AS v TH (False Allegations of Abuse)  EWHC 532 Fam
Application by mother of two children for findings in respect of a series of allegations made against the father of one of the children. Found that the allegations were false; reference made to the guidance professionals should follow in such cases.
This was an application by the mother of the children N and S for findings in respect of a series of allegations made against the father of S, TH.
Prior to August 2014, N lived in his mother’s care (in Scotland) and spent time with his father (BC) whilst S lived predominantly with his father TH (also in Scotland) and spent time with his mother. In July 2014 the mother commenced a relationship with ER in England. In August 2014 when both boys were in her care in England, she refused to return, or return them, to Scotland. TH commenced proceedings in Scotland to secure the return of S to his care.
From August 2014 to June 2015 the mother and the boys made a series of serious allegations against TH (considered below in ‘findings’). The allegations were of serious emotional, physical and sexual abuse perpetrated by TH against her and both children. Over the course of a nine-day fact-finding hearing Mr Justice MacDonald considered the written and oral evidence of numerous witnesses, to include Scottish and English police officers, social workers, refuge workers, teachers from the boys’ schools, CAMHS support workers, the mother and TH. It was not considered appropriate for the children to give evidence. At the end of the hearing counsel for TH put the court and parties on notice that findings would be sought against the mother (also considered below).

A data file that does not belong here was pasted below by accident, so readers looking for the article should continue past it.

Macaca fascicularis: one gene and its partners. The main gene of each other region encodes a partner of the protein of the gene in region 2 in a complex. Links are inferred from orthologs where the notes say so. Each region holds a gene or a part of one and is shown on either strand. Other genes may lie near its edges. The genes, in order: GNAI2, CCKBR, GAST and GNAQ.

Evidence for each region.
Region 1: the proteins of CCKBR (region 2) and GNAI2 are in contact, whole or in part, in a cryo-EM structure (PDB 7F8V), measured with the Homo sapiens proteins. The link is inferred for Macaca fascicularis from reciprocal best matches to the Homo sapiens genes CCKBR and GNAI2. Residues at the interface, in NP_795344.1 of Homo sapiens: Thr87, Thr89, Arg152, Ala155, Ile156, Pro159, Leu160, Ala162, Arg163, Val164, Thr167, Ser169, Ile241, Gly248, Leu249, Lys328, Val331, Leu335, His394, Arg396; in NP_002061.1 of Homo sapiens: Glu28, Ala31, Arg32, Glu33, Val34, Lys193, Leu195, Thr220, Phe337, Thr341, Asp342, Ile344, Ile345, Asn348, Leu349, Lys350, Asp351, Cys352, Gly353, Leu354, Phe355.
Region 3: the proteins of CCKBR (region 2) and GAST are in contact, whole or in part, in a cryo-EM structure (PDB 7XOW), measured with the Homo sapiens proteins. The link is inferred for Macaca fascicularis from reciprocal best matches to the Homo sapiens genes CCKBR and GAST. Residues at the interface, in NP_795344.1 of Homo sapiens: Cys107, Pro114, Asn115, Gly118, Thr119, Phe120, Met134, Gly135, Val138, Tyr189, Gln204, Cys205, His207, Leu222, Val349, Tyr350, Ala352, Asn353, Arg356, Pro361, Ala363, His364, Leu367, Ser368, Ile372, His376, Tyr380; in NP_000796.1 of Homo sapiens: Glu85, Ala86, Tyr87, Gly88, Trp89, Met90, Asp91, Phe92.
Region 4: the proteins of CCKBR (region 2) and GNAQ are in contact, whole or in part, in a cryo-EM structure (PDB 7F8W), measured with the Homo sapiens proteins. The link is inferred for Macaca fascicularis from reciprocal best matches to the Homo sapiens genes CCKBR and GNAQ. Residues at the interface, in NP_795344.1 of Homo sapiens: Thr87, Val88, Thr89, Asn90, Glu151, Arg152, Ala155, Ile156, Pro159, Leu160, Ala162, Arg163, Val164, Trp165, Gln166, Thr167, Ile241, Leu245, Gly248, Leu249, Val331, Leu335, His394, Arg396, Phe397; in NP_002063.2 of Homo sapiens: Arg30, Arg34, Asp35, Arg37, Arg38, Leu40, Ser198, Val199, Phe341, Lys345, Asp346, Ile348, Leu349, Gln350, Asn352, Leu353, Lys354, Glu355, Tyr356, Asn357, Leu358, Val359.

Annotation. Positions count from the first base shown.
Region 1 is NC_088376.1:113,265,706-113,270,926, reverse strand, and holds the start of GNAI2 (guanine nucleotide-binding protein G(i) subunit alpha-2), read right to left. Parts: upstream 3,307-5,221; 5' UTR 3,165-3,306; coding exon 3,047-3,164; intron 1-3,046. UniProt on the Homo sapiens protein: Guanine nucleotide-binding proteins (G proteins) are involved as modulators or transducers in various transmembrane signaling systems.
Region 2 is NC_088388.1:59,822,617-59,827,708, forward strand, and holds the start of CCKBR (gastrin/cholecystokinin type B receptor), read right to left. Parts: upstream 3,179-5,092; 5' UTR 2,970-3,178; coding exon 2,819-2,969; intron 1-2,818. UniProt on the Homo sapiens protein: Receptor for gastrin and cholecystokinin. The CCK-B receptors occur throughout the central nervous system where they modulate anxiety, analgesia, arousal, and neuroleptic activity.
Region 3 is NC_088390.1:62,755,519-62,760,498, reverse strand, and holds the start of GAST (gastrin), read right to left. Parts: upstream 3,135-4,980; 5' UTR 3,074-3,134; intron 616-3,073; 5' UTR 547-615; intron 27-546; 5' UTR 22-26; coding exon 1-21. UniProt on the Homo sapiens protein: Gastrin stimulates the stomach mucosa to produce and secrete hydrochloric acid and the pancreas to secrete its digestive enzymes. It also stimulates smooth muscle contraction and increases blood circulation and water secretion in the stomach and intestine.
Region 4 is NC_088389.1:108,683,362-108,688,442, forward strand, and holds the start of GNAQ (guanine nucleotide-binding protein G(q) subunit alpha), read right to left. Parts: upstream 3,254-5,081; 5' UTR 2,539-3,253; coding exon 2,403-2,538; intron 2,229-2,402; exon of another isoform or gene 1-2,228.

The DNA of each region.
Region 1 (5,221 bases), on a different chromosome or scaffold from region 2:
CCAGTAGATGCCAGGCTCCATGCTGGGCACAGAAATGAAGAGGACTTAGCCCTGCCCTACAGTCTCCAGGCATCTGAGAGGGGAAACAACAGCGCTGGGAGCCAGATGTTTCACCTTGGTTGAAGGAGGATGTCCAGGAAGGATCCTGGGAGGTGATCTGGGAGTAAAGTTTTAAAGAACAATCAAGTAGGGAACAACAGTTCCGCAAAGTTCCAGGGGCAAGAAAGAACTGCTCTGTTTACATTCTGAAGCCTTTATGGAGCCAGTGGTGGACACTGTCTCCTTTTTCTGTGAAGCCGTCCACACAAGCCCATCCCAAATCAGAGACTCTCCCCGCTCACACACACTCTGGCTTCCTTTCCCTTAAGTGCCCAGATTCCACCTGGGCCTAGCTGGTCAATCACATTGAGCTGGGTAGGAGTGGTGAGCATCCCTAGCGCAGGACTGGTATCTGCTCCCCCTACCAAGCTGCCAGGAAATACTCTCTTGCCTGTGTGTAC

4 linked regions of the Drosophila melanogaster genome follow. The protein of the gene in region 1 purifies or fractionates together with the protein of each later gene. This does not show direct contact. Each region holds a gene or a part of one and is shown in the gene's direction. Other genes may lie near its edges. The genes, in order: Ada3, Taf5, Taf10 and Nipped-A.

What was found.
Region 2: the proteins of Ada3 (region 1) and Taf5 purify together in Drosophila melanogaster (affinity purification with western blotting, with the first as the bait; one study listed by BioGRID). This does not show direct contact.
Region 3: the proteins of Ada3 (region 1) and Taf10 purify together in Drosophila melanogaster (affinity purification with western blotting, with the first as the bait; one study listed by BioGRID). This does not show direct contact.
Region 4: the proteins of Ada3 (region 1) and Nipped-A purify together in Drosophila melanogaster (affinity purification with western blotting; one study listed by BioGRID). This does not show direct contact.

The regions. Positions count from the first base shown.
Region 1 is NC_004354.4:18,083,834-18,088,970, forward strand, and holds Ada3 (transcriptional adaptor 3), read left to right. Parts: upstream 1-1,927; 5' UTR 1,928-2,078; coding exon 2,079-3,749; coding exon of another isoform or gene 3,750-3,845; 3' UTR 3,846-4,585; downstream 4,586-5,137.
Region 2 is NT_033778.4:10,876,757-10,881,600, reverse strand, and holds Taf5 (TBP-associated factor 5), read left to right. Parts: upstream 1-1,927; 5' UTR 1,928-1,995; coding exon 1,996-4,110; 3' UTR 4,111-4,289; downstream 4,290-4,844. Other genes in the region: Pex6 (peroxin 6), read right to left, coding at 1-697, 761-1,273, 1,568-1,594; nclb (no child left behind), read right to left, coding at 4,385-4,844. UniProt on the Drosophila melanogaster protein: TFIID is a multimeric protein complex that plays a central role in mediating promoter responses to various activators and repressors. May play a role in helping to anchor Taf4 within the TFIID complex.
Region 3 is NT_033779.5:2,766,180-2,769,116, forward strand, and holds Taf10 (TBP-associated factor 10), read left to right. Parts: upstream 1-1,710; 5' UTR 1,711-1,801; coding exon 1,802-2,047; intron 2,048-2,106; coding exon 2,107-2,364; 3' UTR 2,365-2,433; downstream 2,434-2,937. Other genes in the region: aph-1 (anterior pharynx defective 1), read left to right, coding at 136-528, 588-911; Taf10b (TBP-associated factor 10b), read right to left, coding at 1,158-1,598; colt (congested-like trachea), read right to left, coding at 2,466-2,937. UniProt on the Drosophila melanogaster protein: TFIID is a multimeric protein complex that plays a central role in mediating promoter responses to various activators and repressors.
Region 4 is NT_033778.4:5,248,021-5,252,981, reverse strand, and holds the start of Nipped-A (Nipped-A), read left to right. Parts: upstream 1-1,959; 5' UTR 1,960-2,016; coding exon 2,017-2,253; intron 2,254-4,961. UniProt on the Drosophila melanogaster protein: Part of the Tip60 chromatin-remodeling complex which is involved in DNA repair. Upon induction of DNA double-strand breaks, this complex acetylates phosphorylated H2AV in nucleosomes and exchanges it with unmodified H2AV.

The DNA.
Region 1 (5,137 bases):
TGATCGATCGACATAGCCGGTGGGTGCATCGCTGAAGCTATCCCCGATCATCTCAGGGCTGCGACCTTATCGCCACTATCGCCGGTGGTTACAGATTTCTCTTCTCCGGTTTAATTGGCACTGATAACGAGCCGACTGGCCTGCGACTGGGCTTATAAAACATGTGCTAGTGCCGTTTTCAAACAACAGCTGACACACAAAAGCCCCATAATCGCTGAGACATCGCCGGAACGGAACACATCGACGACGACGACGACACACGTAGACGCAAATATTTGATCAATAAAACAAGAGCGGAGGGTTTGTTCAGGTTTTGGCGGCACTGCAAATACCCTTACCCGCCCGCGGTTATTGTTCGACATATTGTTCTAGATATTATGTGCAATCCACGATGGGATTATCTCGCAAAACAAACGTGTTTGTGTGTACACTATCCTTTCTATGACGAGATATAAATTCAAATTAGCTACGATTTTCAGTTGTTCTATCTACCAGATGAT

Approach by the professionals
Mr Justice MacDonald, in finding none of the allegations made by the mother to be proved, and in fact finding them to be false, criticised in detail the conduct of the professionals. In setting out the legal framework, he referred to the following significant guidance to be followed:
- The case law on the correct approach to allegations of sexual abuse (Re I-A (Allegations of Sexual Abuse)  2 FLR 837, Re H (Minors); Re K (Minors)(Child Abuse: Evidence)  2 FLR 313;
- The Report of the Inquiry into Child Abuse in Cleveland 1987 (the ‘Cleveland Report’)
- Achieving Best Evidence in Criminal Proceedings (March 2011) (‘ABE Guidelines’)
- Guidance on Joint Investigative Interviewing of Child Witnesses in Scotland
- HM Government Guidance: Keeping Children Safe in Education (July 2015) and What to do if you’re worried a child is abused (March 2015).
In the context of the above guidance the court found that the actions of certain professionals actively contributed to the difficulties in assessing the evidence, ‘materially prejudiced the welfare of both children’ and contributed to the emotional harm the children had suffered. These breaches included:
- The social worker unquestioningly accepted the mother’s account and her failure to make enquiries of the fathers, the extended families, school, doctors or local authorities “was particularly egregious in circumstances where such enquires would have revealed a fundamentally different picture to that being painted by the mother.”